- Anita Bell
Monet's Garden, Giverny in France
Updated: Jul 28, 2021
Many years ago I visited Monet's Garden at Giverny. Arriving early in the morning, it was already busy.
Walking around the garden I saw the lily pond, the bridge, the boat and the shutters on the house, all with the specific green colour paint and beautiful vistas everywhere.
Inside the house was just as bright. Citron yellow paint in the kitchen and a blue room with Japanese woodblock prints on the wall.
The garden had formal beds at the front with rows of irises and roses which surprised me, in other areas there was a riot of plants.
There is a very definite Japanese influence in the garden with the reflections of the trees in the water, the pond and the bridge.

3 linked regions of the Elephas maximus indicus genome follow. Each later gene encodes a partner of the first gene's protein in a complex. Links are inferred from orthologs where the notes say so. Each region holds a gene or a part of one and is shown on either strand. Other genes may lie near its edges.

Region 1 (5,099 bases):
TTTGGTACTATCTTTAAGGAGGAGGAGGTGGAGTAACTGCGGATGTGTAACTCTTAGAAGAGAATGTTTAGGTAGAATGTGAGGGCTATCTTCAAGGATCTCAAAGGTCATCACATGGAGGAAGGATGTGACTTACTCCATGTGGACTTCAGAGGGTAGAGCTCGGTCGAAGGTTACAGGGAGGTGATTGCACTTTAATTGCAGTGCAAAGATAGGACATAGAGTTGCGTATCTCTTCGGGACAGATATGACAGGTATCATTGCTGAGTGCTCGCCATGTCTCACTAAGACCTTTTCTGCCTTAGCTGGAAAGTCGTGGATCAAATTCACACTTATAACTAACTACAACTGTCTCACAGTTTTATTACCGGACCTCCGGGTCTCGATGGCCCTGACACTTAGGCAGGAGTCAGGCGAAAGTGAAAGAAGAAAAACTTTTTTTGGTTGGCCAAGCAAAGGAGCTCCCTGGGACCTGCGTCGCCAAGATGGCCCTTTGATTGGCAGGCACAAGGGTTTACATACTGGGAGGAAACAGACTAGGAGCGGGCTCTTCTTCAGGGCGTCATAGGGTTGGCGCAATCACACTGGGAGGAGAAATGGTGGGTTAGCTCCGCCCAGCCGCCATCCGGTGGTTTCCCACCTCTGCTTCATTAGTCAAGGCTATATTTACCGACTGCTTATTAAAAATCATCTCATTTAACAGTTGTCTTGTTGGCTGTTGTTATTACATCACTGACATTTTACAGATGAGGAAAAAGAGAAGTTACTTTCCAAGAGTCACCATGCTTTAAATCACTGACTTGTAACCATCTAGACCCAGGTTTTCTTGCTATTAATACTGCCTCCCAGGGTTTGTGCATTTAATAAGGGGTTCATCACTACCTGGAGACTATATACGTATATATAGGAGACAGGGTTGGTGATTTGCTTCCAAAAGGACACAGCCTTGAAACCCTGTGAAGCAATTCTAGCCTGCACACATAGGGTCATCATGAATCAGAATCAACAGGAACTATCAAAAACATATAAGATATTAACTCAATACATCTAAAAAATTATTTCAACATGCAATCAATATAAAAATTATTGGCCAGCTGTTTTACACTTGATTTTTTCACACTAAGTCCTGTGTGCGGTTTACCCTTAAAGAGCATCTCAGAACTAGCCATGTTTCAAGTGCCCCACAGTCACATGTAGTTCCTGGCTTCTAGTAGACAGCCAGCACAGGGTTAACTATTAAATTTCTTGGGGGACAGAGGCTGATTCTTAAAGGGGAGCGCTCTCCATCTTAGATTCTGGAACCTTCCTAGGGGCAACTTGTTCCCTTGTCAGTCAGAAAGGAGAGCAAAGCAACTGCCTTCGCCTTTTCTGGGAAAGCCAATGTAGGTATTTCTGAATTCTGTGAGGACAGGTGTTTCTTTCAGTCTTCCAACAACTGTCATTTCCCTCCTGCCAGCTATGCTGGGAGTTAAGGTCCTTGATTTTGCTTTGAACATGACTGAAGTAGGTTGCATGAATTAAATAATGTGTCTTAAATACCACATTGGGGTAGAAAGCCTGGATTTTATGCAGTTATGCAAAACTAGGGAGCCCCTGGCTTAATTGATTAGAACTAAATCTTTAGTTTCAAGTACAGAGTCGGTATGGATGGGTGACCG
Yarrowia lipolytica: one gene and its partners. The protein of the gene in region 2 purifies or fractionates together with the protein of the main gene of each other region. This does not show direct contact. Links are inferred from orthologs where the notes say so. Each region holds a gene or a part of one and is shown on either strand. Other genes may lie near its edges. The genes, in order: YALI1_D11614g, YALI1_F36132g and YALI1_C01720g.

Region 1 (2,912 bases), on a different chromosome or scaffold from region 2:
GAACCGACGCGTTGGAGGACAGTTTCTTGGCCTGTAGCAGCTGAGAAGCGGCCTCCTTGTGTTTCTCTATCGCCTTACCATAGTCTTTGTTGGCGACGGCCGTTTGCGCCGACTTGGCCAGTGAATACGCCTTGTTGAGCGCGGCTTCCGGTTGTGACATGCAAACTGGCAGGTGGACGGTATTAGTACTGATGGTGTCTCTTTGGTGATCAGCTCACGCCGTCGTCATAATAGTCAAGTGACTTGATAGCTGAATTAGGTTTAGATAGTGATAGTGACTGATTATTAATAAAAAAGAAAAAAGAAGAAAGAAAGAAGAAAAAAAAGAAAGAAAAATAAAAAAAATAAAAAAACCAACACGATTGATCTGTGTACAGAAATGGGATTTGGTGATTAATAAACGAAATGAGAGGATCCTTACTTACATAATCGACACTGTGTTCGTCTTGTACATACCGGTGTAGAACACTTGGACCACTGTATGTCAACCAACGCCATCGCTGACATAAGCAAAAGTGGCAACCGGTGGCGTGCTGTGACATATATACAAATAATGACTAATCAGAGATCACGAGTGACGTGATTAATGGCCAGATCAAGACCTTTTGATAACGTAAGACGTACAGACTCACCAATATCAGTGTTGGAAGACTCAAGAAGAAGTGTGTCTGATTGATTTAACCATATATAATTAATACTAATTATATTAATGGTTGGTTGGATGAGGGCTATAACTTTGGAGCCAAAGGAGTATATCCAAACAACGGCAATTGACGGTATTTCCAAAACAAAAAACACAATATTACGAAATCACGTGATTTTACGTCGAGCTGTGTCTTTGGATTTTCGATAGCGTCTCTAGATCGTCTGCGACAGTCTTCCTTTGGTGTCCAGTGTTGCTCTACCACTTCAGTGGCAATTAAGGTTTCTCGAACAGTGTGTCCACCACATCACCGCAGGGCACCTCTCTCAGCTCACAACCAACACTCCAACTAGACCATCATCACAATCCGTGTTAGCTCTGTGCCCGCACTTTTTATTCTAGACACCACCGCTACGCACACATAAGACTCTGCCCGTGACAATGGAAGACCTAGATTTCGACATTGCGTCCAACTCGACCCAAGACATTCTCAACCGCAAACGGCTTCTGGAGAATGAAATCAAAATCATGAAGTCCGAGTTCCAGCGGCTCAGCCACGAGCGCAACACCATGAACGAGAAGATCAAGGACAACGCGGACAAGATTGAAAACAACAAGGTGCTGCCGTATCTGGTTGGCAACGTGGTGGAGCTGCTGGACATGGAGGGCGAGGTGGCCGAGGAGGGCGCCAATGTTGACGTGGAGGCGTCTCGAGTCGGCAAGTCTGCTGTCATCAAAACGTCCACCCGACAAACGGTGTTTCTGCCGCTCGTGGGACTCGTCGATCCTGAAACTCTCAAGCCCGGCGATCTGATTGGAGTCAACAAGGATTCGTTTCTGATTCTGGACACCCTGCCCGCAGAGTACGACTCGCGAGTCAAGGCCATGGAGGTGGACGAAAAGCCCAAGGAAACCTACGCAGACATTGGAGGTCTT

Japanese gardens were influenced by the natural landscape and started out as NIWA, small clearings in the forest that formed shrines.
There are many types of Japanese gardens and they follow particular rules.
The two that seemed most relevant to me were Shakkei meaning borrowed view, using the scenery beyond the garden and ikedori meaning (capturing alive). I wrote at the time:-
'The maturity of the garden, with its abundant greenery and riot of plants is captured alive in the stillness of the lily pond.The reflective qualities of the water and the underlying Japanese influence left an impression of tangible colour and vivid views.'
Coming back with a head full of colour my work changed from the soft natural pigment palette of the fresco to bright almost fluorescent papers and jewel like threads. Hand dyeing and painting papers, using the itajime shibori techniques of folding and clamping paper or letting the colours run together to create their own patterns, a whole new series of work started.
Each work is a blaze of colour captured alive or a misty borrowed view.